The Wichita Quality Health Collaborative Committee meets

In Community Health, Feature, MSSC News by admin

The Wichita Quality Health Collaborative (WQHC), a committee of Wichita health care providers who focus on safe surgical practices, reconvened after five years on Jan. 28 to review surgical “time-out” procedures and discuss any new concerns.

The last time the WQHC met, in 2014, was to announce a citywide collaboration to use newly standardized surgical time-out protocols for use in operating rooms and ambulatory facilities across Wichita as part of an initiative to make Wichita the safest place in the country to undergo surgery.

Led by chairman Randall Morgan, MD, and facilitated by Brian Swallow, director of surgical services at Wesley Healthcare, the meeting was attended by physicians and clinical providers from Ascension Via Christi, Cypress Surgery Center, Associates in Women’s Health and Wesley.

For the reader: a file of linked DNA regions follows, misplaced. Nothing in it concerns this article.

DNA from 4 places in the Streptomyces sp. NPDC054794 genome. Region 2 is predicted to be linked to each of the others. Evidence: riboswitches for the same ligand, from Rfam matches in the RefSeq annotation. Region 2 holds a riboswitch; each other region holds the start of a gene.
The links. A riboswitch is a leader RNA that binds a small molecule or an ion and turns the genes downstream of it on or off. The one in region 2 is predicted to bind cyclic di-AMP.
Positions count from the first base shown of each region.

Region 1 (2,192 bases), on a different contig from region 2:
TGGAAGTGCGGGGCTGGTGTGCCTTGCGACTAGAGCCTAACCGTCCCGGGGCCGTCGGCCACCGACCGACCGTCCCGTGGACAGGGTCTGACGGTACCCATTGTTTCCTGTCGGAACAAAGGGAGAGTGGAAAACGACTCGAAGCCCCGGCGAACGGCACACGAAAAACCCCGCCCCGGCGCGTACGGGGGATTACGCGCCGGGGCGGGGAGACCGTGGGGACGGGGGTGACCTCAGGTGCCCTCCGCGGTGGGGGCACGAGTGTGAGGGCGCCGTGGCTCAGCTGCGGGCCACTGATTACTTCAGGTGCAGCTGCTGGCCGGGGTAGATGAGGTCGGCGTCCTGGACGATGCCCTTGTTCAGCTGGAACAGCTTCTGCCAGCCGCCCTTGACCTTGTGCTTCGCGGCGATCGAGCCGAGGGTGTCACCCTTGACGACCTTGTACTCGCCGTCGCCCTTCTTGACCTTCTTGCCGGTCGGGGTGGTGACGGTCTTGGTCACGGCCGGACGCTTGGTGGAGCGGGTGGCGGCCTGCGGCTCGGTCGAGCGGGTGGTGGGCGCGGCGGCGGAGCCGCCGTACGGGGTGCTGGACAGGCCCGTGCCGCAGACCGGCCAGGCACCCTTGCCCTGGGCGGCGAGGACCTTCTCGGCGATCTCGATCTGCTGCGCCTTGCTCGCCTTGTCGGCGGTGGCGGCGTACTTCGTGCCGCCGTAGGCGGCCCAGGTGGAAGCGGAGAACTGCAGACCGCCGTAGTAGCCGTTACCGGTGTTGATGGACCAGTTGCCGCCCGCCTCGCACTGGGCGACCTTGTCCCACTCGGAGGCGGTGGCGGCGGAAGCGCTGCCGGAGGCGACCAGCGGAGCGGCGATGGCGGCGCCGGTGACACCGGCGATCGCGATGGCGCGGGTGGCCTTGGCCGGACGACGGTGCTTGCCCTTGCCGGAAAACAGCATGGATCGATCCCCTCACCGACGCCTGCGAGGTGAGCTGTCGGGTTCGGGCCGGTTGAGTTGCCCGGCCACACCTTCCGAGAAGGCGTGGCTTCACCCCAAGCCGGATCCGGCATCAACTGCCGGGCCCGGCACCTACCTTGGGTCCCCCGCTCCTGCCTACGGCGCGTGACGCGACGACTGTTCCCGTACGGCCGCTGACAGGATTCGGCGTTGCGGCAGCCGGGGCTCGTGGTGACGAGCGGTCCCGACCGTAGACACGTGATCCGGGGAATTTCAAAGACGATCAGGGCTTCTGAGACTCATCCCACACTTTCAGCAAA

“One of the reasons we wanted to meet again was to evaluate where we are and see if our needs have changed,” said Swallow, who was part of the original citywide time-out initiative. “It’s been a few years and there have been changes in the OR, so let’s see if the citywide time-out is still pertinent to everybody and consistent with the rest of the city.”

The committee discussed several points about time-out procedures, including new additions to it, such as introductions and debriefings, which the group felt should be more formalized. Other points of discussion included training for residents on time-outs, procedures in place for documenting intentional placements of packs and sponges during surgery, emergency checklist protocols, and reviewing sharps reporting procedures.

The committee agreed to meet again after reviewing some of the action items discussed and decide whether any modifications would be appropriate to the established time-out protocol adopted citywide, and other relevant surgical safety issues.

“We want to make sure everyone is on the same page, and this is an opportunity for everyone to work together to accomplish that by working collaboratively,” Swallow said.